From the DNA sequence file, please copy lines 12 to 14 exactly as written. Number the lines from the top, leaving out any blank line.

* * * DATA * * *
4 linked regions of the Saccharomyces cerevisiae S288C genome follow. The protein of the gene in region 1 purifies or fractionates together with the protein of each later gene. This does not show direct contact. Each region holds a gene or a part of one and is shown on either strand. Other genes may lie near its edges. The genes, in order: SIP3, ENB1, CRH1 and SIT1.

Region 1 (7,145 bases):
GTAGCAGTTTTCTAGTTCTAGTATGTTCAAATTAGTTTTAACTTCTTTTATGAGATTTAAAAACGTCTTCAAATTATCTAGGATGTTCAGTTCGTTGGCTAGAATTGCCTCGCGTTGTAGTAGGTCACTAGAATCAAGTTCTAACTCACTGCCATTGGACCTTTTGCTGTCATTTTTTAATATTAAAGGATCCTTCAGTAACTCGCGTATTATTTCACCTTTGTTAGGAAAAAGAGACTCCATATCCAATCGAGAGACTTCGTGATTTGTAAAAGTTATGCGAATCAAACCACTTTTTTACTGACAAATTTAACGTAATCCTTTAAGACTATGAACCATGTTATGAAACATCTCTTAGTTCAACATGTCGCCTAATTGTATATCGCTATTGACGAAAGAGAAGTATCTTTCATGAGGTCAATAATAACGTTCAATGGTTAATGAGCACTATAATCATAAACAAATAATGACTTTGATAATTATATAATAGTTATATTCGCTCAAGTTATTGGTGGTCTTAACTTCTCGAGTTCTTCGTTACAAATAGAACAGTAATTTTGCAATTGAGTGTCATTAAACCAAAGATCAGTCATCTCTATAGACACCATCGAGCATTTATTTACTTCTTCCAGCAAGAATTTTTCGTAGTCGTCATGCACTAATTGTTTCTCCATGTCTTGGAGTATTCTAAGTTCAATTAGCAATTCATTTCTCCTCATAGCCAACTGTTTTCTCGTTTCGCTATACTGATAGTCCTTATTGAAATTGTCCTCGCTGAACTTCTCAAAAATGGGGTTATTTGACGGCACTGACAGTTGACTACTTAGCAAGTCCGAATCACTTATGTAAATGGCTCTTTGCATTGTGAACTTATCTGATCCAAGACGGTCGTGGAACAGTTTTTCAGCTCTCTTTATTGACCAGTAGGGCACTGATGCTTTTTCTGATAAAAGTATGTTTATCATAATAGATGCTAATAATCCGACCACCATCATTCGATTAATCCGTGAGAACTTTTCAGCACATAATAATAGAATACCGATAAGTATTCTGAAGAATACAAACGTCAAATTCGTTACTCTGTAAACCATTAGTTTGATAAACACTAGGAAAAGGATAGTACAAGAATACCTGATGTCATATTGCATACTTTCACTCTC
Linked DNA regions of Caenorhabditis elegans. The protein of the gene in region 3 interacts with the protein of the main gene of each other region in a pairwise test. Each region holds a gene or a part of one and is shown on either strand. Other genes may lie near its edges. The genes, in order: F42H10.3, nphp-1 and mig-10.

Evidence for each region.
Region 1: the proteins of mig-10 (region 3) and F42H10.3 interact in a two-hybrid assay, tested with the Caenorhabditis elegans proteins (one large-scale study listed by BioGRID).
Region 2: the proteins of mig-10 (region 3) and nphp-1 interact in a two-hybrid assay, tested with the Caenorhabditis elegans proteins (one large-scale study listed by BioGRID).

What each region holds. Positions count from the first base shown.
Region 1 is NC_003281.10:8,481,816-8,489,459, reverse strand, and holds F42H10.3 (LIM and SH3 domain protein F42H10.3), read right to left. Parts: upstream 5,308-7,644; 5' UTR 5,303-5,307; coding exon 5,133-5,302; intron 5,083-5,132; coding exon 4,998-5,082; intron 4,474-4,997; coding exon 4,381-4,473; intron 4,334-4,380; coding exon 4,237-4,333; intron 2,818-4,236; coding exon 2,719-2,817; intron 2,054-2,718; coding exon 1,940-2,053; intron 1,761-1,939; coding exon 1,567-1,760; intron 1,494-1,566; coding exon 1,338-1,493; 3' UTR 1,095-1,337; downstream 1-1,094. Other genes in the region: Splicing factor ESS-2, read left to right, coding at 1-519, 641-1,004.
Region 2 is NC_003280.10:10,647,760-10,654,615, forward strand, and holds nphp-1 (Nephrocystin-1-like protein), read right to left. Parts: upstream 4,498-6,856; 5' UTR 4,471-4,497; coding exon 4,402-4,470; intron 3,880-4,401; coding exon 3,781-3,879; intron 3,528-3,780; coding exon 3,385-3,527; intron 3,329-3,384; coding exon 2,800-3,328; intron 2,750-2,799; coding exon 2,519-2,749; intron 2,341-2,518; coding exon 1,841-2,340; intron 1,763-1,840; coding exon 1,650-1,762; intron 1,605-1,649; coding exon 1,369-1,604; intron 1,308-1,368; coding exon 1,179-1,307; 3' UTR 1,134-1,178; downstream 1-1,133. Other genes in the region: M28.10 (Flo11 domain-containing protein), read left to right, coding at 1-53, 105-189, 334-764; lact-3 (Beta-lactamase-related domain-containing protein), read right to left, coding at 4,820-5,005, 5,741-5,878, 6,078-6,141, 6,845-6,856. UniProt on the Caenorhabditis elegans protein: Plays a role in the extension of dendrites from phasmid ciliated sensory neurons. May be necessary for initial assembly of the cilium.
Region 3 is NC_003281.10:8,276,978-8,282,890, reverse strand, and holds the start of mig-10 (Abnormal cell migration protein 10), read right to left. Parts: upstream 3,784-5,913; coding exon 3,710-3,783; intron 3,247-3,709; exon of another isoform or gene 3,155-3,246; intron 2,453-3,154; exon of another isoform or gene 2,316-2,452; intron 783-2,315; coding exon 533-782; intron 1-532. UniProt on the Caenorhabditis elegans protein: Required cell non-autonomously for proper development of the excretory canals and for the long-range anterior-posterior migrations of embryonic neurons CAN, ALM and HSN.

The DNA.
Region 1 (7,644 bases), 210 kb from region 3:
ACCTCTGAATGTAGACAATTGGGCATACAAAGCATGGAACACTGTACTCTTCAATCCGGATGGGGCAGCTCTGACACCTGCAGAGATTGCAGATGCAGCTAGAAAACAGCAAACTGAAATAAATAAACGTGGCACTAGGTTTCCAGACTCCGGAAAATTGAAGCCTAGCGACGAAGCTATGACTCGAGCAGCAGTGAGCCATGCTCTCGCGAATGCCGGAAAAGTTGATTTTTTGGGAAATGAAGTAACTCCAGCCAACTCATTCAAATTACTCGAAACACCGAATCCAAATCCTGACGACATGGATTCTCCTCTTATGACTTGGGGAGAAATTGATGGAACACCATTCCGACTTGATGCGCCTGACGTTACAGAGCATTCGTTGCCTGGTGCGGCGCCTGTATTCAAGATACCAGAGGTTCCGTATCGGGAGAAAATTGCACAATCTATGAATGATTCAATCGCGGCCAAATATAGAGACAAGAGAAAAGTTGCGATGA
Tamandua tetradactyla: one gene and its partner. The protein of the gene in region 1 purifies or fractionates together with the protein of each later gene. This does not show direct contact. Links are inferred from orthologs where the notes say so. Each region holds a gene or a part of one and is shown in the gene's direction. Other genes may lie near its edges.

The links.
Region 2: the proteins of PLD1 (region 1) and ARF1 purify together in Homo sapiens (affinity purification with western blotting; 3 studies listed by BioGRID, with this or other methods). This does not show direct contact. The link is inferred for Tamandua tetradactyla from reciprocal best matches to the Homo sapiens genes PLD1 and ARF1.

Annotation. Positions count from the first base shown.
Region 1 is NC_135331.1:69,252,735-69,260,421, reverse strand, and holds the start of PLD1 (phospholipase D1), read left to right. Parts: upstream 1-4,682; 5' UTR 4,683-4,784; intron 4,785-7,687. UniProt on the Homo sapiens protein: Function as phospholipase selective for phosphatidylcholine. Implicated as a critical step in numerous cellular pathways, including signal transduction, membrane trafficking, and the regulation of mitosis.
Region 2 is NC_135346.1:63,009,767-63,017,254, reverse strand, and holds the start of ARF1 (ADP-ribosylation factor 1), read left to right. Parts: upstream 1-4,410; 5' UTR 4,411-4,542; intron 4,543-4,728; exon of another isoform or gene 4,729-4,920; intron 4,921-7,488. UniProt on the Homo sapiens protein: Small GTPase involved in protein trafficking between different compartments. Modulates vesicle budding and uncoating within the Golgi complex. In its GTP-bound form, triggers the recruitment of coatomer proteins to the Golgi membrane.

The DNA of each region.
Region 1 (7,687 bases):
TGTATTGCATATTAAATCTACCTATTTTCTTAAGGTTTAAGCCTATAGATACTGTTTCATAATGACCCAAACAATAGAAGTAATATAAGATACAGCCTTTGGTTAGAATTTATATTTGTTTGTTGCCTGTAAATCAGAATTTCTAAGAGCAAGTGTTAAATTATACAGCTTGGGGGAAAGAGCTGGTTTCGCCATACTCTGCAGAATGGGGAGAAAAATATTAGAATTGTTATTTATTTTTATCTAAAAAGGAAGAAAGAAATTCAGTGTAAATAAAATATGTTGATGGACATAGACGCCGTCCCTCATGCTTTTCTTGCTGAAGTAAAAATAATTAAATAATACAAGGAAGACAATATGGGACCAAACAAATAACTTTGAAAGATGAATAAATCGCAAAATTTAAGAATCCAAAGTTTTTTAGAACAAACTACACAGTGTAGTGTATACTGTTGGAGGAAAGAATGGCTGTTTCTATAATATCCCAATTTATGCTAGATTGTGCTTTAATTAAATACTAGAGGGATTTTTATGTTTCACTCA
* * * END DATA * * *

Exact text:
The DNA.
Region 1 (7,644 bases), 210 kb from region 3:
ACCTCTGAATGTAGACAATTGGGCATACAAAGCATGGAACACTGTACTCTTCAATCCGGATGGGGCAGCTCTGACACCTGCAGAGATTGCAGATGCAGCTAGAAAACAGCAAACTGAAATAAATAAACGTGGCACTAGGTTTCCAGACTCCGGAAAATTGAAGCCTAGCGACGAAGCTATGACTCGAGCAGCAGTGAGCCATGCTCTCGCGAATGCCGGAAAAGTTGATTTTTTGGGAAATGAAGTAACTCCAGCCAACTCATTCAAATTACTCGAAACACCGAATCCAAATCCTGACGACATGGATTCTCCTCTTATGACTTGGGGAGAAATTGATGGAACACCATTCCGACTTGATGCGCCTGACGTTACAGAGCATTCGTTGCCTGGTGCGGCGCCTGTATTCAAGATACCAGAGGTTCCGTATCGGGAGAAAATTGCACAATCTATGAATGATTCAATCGCGGCCAAATATAGAGACAAGAGAAAAGTTGCGATGA